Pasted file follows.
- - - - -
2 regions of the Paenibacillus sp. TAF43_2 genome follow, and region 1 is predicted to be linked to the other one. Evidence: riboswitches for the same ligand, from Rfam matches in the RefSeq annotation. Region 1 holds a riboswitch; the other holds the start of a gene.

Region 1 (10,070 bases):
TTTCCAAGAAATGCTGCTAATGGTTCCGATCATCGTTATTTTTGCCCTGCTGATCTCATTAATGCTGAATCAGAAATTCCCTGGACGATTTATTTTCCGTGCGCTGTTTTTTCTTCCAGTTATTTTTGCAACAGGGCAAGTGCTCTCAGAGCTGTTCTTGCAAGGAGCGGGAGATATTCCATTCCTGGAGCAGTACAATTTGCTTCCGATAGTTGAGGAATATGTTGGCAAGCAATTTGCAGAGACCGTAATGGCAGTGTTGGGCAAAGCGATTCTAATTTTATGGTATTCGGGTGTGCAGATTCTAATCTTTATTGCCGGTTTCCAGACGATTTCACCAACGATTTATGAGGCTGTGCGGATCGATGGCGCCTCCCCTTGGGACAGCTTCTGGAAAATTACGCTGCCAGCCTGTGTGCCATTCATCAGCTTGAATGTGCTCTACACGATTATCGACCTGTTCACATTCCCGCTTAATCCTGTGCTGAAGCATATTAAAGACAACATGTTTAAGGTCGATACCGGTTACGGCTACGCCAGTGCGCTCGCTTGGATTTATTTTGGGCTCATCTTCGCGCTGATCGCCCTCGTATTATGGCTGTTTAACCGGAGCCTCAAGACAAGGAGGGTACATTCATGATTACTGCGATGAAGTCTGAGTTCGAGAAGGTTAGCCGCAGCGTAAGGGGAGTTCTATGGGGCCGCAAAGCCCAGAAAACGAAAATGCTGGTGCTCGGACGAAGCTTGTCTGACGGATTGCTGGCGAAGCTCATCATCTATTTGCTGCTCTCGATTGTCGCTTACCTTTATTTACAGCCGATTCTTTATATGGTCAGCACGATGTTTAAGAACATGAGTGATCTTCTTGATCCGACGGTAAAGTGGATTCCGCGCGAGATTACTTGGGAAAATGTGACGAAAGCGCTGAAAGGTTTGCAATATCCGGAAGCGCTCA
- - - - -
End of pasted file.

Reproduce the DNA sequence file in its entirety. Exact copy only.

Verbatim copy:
2 regions of the Paenibacillus sp. TAF43_2 genome follow, and region 1 is predicted to be linked to the other one. Evidence: riboswitches for the same ligand, from Rfam matches in the RefSeq annotation. Region 1 holds a riboswitch; the other holds the start of a gene.

Region 1 (10,070 bases):
TTTCCAAGAAATGCTGCTAATGGTTCCGATCATCGTTATTTTTGCCCTGCTGATCTCATTAATGCTGAATCAGAAATTCCCTGGACGATTTATTTTCCGTGCGCTGTTTTTTCTTCCAGTTATTTTTGCAACAGGGCAAGTGCTCTCAGAGCTGTTCTTGCAAGGAGCGGGAGATATTCCATTCCTGGAGCAGTACAATTTGCTTCCGATAGTTGAGGAATATGTTGGCAAGCAATTTGCAGAGACCGTAATGGCAGTGTTGGGCAAAGCGATTCTAATTTTATGGTATTCGGGTGTGCAGATTCTAATCTTTATTGCCGGTTTCCAGACGATTTCACCAACGATTTATGAGGCTGTGCGGATCGATGGCGCCTCCCCTTGGGACAGCTTCTGGAAAATTACGCTGCCAGCCTGTGTGCCATTCATCAGCTTGAATGTGCTCTACACGATTATCGACCTGTTCACATTCCCGCTTAATCCTGTGCTGAAGCATATTAAAGACAACATGTTTAAGGTCGATACCGGTTACGGCTACGCCAGTGCGCTCGCTTGGATTTATTTTGGGCTCATCTTCGCGCTGATCGCCCTCGTATTATGGCTGTTTAACCGGAGCCTCAAGACAAGGAGGGTACATTCATGATTACTGCGATGAAGTCTGAGTTCGAGAAGGTTAGCCGCAGCGTAAGGGGAGTTCTATGGGGCCGCAAAGCCCAGAAAACGAAAATGCTGGTGCTCGGACGAAGCTTGTCTGACGGATTGCTGGCGAAGCTCATCATCTATTTGCTGCTCTCGATTGTCGCTTACCTTTATTTACAGCCGATTCTTTATATGGTCAGCACGATGTTTAAGAACATGAGTGATCTTCTTGATCCGACGGTAAAGTGGATTCCGCGCGAGATTACTTGGGAAAATGTGACGAAAGCGCTGAAAGGTTTGCAATATCCGGAAGCGCTCA